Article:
Community Colleges a Key Ingredient to STEM Success

Industries must help to certify that knowledge is transferrable to jobs, education leader says.

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DALLAS--Improving STEM education in the U.S. is not necessarily a matter of sending more students to Stanford or MIT. Inspiring even a few more students to go a few miles to the nearest community college could be enough to boost STEM-educated people into the workforce, says Uri Treisman, professor of mathematics at the University of Texas-Austin.

"A 10, 15 percent increase in [STEM degree] completion would solve our national problem," he said, speaking at the 2012 U.S. News STEM Solutions Summit.

Community colleges are an integral piece of improving the U.S. STEM landscape, said experts at the conference, but it means forging strong connections with both high schools and businesses.

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Treisman said that higher education institutions and secondary schools need to together have a better understanding of what defines "college readiness," so that high schools know what is expected of their students when they graduate—not to mention so that students are prepared for college-level courses when they get there.

"There are massive disconnects between high schools programs and higher ed programs," he said.

Colleges need to look beyond not only where students are coming from but where they are going, said Peggy Walton, senior director of workforce readiness at Corporate Voices for Working Families. Even the lowest jobs on the totem pole require basic STEM skills, she said.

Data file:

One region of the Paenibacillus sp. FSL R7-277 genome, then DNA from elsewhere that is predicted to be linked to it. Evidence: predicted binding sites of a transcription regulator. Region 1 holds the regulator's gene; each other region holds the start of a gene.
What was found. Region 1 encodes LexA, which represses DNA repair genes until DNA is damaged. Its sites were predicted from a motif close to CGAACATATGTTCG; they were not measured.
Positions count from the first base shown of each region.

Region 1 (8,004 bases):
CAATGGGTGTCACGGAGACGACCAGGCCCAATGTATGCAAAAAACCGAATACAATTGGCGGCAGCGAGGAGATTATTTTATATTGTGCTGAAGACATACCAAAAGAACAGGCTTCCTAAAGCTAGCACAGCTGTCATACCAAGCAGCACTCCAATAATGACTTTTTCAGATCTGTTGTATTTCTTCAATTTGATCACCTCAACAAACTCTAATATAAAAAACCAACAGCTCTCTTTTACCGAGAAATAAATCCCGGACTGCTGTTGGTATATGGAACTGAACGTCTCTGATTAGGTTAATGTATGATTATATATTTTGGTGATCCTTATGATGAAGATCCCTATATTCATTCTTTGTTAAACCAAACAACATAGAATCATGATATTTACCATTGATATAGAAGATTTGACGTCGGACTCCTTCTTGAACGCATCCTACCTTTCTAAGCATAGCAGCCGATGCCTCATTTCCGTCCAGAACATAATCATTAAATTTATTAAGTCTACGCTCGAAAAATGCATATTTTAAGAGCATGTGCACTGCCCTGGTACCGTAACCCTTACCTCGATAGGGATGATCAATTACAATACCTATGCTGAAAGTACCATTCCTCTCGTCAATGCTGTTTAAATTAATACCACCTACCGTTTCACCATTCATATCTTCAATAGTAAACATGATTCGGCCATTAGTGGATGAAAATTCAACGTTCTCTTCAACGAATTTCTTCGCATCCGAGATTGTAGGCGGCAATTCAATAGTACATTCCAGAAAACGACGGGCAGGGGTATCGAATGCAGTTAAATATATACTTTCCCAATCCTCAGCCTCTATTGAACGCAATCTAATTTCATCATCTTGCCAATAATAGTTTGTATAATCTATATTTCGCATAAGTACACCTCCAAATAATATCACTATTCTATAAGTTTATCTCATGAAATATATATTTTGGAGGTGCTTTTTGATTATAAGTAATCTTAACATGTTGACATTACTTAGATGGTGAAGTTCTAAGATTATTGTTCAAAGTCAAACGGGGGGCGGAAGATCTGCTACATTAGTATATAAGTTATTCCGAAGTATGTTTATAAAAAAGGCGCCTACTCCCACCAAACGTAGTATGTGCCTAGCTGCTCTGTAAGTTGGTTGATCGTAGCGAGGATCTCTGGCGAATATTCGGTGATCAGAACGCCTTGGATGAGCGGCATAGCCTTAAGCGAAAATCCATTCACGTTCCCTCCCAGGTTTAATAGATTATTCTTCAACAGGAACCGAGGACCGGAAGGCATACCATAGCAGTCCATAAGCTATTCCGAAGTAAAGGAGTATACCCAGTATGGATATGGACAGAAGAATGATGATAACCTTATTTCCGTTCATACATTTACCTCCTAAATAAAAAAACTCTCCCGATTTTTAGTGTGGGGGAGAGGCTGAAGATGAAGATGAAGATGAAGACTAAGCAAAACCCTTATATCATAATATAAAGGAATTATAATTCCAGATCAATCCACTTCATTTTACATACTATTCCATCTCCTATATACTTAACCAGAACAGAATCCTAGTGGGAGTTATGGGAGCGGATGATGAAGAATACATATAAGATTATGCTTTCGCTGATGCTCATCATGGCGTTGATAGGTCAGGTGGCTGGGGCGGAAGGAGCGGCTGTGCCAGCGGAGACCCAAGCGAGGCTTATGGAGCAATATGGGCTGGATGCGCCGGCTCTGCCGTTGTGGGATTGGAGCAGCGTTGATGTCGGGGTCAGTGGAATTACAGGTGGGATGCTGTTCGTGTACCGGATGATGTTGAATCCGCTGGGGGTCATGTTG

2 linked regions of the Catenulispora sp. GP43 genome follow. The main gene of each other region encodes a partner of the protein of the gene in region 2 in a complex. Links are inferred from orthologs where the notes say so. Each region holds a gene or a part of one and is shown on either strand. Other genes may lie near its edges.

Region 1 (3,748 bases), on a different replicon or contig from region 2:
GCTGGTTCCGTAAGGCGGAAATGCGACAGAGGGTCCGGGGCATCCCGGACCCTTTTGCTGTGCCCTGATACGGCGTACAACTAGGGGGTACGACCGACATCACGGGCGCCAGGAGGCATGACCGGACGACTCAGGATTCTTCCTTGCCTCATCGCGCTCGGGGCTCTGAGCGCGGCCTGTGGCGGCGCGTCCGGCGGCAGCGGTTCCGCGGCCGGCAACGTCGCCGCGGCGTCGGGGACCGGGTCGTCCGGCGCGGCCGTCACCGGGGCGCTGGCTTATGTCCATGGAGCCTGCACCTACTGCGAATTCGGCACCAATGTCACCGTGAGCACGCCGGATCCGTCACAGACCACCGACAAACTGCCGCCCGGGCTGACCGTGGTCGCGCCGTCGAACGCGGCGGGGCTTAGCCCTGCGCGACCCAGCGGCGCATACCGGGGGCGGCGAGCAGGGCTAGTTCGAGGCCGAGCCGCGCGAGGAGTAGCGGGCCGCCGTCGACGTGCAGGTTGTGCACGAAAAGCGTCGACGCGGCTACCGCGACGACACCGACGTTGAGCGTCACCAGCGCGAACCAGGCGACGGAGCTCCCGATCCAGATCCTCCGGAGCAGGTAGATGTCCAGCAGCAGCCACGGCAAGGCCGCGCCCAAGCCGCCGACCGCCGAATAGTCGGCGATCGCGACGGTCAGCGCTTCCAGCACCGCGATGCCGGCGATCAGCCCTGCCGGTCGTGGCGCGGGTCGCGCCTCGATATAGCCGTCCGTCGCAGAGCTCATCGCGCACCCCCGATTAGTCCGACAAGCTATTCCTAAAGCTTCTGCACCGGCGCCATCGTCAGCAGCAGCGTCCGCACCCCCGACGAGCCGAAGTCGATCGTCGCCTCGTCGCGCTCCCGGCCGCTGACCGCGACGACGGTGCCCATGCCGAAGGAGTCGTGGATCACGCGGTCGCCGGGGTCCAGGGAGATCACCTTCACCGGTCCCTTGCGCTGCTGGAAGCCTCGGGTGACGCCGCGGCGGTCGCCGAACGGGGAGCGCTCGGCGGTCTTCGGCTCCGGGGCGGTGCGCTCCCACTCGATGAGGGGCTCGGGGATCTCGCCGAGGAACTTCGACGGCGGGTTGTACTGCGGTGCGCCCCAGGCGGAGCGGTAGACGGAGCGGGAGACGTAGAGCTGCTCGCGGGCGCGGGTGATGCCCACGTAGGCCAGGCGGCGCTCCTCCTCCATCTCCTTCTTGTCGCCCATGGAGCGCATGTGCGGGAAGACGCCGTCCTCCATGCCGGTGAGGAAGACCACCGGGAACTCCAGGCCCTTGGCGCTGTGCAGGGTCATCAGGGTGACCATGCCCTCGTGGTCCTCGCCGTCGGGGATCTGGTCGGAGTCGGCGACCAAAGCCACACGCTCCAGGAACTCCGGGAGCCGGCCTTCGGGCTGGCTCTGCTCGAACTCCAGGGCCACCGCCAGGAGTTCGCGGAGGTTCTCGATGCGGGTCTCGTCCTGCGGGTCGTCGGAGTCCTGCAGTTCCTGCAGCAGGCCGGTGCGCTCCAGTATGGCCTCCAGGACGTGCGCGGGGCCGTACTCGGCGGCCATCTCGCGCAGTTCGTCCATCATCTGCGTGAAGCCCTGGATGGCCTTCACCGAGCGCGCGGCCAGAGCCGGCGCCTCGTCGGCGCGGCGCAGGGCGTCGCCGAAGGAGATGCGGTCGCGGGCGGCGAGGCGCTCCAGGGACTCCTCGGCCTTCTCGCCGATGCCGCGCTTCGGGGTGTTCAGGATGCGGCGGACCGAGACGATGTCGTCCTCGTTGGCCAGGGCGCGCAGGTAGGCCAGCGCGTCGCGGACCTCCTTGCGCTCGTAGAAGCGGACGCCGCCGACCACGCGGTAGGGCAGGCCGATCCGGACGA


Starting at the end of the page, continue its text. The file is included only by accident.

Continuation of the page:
"If workers are not coming in tech savvy with an understanding of sci method, being able to think, if they don't have those kinds of skills, they're not going to be successful in the workplace," she said.

Community colleges can help to provide those skills, and in some cases can help graduates to move into high-paying, secure jobs—but they first need to understand workforce needs.

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Edwin Massey, president of Indian River State College in Florida, said that his school established a Regional Center for Nuclear Education and Training (RC-NET) with the knowledge that the nation has a need for 41,000 skilled nuclear employees by 2030. Getting two years of training at RC-NET can move students into jobs that pay $100,000 per year, he said.

But these partnerships must be two-way, said V. Celeste Carter, program director in the division of undergraduate education at the National Science Foundation. She believes that industries need to help community colleges to make more transferable, widely useful certification and degree programs, so that students have more workforce mobility.

If a student gets an associate's degree or certification in Florida, she said, "How does an industry in New Mexico know that that's really a validated certificate that they would accept?"

"Let's create some things that are industry-validated," she added.

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